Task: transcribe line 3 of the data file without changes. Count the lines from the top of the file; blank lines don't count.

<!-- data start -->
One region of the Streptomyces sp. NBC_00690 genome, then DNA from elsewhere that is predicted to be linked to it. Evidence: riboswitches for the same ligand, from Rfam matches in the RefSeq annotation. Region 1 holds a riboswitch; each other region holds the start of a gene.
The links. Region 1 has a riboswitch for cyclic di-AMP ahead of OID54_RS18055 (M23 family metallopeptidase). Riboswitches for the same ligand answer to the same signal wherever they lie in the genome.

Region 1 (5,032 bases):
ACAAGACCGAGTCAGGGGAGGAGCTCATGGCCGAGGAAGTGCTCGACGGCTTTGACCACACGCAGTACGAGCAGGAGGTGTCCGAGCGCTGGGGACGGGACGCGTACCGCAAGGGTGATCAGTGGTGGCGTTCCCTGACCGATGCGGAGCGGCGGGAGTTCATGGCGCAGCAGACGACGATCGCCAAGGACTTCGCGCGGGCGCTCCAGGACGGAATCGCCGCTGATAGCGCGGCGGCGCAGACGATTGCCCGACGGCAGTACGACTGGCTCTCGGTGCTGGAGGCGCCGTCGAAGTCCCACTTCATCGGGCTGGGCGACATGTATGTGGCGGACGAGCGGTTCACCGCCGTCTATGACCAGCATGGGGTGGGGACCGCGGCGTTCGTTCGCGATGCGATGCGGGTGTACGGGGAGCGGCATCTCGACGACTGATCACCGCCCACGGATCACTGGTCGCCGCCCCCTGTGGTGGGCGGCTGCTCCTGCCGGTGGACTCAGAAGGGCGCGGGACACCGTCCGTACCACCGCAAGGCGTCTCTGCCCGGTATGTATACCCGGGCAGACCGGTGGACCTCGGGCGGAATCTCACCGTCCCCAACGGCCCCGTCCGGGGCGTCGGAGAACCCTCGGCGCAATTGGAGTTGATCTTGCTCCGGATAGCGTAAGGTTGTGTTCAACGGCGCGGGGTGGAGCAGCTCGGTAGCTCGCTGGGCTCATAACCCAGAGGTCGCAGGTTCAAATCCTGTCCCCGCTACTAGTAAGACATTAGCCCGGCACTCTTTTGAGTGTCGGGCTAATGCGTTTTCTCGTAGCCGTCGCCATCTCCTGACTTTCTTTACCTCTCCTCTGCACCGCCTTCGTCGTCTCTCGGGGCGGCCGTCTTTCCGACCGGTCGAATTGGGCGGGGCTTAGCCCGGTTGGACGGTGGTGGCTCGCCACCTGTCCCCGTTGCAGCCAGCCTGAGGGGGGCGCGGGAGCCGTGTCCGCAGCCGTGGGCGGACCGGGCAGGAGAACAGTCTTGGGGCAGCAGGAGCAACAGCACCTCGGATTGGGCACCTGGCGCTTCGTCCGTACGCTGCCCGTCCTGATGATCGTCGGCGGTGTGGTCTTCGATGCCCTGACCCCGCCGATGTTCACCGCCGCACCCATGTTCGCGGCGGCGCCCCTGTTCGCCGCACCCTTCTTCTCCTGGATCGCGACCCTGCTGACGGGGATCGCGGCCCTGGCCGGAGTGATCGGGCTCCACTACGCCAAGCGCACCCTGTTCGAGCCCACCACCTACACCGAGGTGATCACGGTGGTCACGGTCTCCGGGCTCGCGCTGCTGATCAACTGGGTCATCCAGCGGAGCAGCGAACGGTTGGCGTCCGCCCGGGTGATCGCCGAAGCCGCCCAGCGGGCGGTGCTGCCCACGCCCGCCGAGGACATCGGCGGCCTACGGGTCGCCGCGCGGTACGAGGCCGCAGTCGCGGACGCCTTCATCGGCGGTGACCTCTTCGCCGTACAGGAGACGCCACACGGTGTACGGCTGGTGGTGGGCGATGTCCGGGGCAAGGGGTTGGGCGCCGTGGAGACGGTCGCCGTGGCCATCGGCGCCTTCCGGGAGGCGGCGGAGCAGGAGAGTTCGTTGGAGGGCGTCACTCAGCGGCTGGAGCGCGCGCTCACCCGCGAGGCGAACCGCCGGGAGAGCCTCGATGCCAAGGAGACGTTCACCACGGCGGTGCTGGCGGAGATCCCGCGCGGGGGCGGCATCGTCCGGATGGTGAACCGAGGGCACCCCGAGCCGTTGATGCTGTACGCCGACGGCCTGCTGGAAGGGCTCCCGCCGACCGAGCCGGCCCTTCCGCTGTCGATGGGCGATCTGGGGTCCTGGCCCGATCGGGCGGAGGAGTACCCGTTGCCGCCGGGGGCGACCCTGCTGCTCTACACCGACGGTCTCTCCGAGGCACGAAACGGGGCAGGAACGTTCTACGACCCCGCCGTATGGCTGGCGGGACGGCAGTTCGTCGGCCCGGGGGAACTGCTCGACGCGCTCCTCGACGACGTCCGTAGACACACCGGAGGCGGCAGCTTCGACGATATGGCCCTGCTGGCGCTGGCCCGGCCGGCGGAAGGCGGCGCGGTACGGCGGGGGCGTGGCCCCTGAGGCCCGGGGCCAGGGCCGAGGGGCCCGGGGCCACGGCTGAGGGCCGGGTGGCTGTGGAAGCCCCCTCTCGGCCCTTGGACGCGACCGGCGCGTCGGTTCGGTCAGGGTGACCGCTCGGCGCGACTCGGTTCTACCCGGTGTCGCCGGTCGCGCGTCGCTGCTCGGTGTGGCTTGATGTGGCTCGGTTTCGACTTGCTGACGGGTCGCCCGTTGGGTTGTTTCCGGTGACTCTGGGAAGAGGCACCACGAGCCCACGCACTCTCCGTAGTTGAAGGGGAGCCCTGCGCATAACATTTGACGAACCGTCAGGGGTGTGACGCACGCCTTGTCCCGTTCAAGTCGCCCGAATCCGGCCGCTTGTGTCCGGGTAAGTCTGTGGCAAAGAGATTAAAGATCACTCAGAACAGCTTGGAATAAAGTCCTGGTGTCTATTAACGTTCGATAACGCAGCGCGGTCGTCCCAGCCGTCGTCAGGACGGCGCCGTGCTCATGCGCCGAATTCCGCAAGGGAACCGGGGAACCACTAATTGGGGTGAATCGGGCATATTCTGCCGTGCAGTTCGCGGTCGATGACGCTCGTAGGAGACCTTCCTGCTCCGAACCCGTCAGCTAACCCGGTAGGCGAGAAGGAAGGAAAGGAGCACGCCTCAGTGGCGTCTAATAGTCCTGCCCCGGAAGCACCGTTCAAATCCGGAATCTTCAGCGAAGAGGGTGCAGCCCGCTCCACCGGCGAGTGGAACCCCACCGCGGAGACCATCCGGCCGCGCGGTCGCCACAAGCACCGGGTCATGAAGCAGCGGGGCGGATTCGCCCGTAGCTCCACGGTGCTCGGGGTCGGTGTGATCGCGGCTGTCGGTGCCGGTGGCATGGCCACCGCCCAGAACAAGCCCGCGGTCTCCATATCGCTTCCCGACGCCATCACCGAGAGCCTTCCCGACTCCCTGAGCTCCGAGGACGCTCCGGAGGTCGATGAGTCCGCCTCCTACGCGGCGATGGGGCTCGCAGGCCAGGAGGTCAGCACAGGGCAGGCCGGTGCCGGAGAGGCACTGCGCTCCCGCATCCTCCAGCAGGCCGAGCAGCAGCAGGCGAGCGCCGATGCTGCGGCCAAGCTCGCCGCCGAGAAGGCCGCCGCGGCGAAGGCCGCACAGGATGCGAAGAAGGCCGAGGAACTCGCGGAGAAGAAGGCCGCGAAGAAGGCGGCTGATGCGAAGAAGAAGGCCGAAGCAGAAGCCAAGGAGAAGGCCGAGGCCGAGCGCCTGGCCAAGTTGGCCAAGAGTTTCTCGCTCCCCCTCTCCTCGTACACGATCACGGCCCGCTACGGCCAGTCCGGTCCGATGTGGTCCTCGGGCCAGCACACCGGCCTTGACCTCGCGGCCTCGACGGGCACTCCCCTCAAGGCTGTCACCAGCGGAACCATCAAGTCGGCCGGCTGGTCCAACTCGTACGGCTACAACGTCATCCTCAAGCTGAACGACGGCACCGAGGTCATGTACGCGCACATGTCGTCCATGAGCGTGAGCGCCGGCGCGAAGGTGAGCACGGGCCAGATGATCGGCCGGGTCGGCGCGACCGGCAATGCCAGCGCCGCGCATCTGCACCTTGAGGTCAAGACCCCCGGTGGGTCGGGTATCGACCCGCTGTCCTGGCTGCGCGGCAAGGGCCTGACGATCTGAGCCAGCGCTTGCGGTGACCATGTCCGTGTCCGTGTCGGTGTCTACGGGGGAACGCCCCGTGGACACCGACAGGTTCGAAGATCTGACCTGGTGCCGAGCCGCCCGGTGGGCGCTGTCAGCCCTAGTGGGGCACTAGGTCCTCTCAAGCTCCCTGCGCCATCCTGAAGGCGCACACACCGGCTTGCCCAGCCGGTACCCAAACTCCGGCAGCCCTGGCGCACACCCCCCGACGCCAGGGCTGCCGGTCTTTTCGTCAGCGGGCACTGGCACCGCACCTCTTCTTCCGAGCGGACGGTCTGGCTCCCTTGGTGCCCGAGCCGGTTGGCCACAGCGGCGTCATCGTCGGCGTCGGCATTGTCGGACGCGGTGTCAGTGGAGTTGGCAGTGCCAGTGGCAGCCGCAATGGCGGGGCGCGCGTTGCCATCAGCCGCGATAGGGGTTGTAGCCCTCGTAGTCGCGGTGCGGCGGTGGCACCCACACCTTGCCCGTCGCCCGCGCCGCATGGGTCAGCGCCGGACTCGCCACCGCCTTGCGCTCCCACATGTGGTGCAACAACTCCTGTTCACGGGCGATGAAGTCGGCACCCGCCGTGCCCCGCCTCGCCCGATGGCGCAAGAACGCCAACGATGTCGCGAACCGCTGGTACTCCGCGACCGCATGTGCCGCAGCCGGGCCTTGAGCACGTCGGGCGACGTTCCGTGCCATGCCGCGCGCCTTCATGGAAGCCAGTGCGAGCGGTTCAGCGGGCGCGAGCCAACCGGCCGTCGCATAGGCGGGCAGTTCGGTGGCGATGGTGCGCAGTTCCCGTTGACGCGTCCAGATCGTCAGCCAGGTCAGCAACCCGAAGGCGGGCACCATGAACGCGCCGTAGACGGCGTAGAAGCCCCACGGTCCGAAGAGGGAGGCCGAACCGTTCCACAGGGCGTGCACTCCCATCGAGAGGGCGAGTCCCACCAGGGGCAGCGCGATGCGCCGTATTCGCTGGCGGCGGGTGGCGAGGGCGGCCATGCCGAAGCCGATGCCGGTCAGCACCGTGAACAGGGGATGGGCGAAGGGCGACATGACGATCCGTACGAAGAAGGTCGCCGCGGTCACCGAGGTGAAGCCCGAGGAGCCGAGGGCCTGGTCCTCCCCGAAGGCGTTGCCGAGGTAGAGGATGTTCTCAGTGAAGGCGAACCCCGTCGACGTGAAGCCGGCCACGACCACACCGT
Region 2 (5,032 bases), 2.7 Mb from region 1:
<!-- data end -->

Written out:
Region 1 (5,032 bases):